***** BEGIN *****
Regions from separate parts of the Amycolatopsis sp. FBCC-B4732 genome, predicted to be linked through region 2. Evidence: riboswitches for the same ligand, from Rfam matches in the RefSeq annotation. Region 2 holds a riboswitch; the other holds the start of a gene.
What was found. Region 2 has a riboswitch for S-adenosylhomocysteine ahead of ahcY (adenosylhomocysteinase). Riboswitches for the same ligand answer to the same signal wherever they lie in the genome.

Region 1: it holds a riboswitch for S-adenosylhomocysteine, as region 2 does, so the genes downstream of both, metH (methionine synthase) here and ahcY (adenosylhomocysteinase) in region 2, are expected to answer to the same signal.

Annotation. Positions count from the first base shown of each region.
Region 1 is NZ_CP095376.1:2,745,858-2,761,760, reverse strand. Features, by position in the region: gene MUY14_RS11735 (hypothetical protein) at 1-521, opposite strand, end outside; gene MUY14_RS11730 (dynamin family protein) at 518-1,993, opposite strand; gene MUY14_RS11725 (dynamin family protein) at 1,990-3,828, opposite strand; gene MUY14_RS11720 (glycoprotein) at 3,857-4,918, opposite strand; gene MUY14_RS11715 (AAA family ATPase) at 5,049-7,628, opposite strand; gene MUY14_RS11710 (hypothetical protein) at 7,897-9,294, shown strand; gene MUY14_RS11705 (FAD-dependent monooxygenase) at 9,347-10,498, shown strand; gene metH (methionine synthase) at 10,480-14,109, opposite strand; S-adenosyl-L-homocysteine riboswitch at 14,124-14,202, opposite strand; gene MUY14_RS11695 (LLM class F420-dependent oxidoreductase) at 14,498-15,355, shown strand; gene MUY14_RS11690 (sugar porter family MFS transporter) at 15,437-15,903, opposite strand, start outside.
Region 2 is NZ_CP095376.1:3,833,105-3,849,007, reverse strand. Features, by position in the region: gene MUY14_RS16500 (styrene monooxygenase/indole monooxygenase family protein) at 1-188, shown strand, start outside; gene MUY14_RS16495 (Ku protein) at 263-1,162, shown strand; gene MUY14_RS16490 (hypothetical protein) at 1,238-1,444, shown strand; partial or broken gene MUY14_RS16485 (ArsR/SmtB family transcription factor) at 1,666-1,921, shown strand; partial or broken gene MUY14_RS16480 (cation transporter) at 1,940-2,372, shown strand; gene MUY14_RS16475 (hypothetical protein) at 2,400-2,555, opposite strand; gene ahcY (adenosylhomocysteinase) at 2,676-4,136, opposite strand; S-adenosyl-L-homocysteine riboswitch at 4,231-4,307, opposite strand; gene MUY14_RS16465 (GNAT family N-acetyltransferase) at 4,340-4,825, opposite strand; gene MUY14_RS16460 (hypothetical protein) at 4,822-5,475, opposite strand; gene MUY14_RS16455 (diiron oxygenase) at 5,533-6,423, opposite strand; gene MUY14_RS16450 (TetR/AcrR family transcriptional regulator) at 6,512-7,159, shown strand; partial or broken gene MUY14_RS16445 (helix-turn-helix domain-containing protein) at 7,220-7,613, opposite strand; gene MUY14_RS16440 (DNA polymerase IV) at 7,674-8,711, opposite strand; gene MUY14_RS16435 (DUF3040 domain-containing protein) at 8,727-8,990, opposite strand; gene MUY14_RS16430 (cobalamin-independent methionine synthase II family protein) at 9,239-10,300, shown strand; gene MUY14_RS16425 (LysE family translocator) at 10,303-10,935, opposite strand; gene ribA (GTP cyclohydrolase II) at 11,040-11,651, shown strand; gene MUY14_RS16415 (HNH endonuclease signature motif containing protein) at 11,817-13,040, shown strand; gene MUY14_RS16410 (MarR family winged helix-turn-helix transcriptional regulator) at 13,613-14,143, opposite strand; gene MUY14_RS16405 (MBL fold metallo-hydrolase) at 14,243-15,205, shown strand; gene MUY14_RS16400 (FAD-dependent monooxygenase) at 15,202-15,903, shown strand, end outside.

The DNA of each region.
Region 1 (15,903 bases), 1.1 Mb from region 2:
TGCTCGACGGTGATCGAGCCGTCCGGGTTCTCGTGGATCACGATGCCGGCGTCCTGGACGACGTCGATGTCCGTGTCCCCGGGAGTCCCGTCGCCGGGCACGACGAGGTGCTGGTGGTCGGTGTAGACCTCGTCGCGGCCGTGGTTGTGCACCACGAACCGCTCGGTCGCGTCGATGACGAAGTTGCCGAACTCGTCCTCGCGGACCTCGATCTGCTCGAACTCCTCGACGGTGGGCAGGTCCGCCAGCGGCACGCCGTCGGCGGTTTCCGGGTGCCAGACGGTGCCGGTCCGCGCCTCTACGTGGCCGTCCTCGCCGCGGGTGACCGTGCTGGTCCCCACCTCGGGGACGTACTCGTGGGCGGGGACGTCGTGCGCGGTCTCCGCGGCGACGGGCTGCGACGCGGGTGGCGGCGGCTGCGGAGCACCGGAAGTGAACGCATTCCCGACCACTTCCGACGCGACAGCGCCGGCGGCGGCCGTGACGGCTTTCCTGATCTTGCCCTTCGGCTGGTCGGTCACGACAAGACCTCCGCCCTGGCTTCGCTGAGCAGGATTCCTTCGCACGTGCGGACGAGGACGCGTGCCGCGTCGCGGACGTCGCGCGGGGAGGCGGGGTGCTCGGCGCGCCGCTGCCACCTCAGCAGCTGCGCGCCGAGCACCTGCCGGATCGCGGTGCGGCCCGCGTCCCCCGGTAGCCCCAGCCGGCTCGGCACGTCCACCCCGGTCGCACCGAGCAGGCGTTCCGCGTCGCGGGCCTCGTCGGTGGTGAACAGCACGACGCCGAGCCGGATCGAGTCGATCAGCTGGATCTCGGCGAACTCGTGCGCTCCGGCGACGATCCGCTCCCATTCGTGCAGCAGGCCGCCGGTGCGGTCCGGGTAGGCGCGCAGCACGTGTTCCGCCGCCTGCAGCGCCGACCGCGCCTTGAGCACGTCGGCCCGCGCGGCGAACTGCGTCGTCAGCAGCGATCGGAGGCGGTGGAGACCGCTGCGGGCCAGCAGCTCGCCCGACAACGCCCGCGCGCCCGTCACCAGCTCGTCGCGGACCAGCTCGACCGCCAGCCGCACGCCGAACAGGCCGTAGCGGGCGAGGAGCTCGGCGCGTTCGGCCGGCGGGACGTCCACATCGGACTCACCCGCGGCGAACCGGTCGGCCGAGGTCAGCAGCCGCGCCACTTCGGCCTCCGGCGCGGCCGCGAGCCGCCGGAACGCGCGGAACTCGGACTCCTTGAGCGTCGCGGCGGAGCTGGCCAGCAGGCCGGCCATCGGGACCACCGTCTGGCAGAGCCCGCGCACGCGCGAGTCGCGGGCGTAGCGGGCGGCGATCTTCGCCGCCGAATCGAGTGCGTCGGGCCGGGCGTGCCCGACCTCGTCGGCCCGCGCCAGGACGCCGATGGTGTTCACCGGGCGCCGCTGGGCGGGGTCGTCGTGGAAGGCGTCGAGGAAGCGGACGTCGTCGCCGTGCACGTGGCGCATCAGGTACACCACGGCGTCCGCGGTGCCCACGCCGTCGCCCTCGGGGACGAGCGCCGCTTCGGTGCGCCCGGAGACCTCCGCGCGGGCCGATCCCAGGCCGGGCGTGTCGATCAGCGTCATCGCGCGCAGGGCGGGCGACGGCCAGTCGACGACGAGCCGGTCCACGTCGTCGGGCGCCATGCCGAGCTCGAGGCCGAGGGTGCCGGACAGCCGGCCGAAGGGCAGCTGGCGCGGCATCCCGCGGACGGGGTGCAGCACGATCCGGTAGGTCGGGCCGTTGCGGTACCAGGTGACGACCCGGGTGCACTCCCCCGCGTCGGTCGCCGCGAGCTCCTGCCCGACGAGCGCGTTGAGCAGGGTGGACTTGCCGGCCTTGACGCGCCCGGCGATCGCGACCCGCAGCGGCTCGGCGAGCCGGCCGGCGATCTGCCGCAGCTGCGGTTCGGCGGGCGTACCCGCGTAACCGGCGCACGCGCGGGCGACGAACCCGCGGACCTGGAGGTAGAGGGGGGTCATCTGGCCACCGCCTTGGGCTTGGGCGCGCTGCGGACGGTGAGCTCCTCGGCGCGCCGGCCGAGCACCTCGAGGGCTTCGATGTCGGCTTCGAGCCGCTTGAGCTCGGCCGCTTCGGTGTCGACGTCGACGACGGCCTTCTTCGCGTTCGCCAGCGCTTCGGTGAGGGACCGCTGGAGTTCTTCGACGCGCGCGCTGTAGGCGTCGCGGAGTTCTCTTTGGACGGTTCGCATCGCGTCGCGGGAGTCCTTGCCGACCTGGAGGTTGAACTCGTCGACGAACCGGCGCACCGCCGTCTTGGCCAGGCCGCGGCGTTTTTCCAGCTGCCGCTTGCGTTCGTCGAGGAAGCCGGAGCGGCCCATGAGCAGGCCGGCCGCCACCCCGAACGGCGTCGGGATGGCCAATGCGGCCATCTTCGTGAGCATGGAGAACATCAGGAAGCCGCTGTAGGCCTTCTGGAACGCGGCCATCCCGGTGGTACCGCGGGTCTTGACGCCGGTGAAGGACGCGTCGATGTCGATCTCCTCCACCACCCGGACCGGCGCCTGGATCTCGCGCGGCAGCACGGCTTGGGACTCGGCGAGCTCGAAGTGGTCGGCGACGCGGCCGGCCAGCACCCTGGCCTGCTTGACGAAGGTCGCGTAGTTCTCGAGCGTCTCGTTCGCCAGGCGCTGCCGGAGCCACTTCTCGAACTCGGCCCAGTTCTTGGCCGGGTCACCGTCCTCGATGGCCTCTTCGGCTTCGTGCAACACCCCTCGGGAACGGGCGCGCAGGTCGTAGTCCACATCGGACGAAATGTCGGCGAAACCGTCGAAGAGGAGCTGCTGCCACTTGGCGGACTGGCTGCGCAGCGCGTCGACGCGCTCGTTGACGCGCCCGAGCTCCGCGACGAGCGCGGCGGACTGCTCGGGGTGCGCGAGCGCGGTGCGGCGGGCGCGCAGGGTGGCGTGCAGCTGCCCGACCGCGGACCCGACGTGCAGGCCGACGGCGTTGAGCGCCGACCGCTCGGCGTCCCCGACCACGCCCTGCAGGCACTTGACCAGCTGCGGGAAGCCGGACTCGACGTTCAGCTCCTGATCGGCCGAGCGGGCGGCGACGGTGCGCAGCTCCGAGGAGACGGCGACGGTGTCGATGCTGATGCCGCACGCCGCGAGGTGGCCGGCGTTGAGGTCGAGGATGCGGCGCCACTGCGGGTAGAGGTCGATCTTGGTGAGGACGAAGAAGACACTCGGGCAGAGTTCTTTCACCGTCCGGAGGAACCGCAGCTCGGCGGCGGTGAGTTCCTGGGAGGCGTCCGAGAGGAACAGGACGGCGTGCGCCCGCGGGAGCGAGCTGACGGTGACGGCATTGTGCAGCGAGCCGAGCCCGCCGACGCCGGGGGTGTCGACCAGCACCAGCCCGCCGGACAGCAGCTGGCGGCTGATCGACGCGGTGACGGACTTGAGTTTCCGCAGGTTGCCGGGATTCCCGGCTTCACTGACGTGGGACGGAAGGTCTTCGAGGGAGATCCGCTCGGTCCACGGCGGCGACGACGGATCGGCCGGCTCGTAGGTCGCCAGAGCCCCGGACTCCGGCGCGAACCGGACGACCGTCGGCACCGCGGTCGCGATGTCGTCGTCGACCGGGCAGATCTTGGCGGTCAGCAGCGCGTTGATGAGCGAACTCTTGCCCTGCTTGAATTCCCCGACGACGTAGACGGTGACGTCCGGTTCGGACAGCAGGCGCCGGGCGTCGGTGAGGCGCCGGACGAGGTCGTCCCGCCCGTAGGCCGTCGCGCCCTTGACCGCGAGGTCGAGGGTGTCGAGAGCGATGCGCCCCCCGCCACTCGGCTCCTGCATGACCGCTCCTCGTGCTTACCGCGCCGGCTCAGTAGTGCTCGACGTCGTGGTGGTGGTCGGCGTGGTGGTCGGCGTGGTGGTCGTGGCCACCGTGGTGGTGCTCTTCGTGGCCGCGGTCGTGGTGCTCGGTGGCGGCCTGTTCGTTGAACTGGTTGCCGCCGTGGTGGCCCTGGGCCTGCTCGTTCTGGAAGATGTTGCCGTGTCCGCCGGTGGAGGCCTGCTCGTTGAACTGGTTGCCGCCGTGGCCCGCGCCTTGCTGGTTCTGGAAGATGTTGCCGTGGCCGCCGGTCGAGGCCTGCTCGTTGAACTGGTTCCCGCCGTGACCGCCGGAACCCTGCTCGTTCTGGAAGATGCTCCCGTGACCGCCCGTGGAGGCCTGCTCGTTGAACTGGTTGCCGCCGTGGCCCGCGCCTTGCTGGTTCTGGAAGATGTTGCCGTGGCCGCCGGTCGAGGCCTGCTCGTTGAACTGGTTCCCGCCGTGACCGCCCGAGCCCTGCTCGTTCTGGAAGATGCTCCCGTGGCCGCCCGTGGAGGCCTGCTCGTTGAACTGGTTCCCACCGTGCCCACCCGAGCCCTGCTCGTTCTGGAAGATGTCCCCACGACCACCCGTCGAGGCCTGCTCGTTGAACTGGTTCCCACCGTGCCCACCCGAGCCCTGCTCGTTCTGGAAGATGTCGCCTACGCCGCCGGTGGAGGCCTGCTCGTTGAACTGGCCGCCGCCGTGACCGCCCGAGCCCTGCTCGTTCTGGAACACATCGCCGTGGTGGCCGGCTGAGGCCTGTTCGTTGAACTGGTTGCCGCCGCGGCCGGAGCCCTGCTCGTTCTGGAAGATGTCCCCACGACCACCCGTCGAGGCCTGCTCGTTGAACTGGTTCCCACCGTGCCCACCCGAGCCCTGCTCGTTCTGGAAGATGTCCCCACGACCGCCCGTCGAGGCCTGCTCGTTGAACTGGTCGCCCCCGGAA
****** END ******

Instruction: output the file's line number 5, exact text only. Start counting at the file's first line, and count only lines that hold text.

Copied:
Region 1 is NZ_CP095376.1:2,745,858-2,761,760, reverse strand. Features, by position in the region: gene MUY14_RS11735 (hypothetical protein) at 1-521, opposite strand, end outside; gene MUY14_RS11730 (dynamin family protein) at 518-1,993, opposite strand; gene MUY14_RS11725 (dynamin family protein) at 1,990-3,828, opposite strand; gene MUY14_RS11720 (glycoprotein) at 3,857-4,918, opposite strand; gene MUY14_RS11715 (AAA family ATPase) at 5,049-7,628, opposite strand; gene MUY14_RS11710 (hypothetical protein) at 7,897-9,294, shown strand; gene MUY14_RS11705 (FAD-dependent monooxygenase) at 9,347-10,498, shown strand; gene metH (methionine synthase) at 10,480-14,109, opposite strand; S-adenosyl-L-homocysteine riboswitch at 14,124-14,202, opposite strand; gene MUY14_RS11695 (LLM class F420-dependent oxidoreductase) at 14,498-15,355, shown strand; gene MUY14_RS11690 (sugar porter family MFS transporter) at 15,437-15,903, opposite strand, start outside.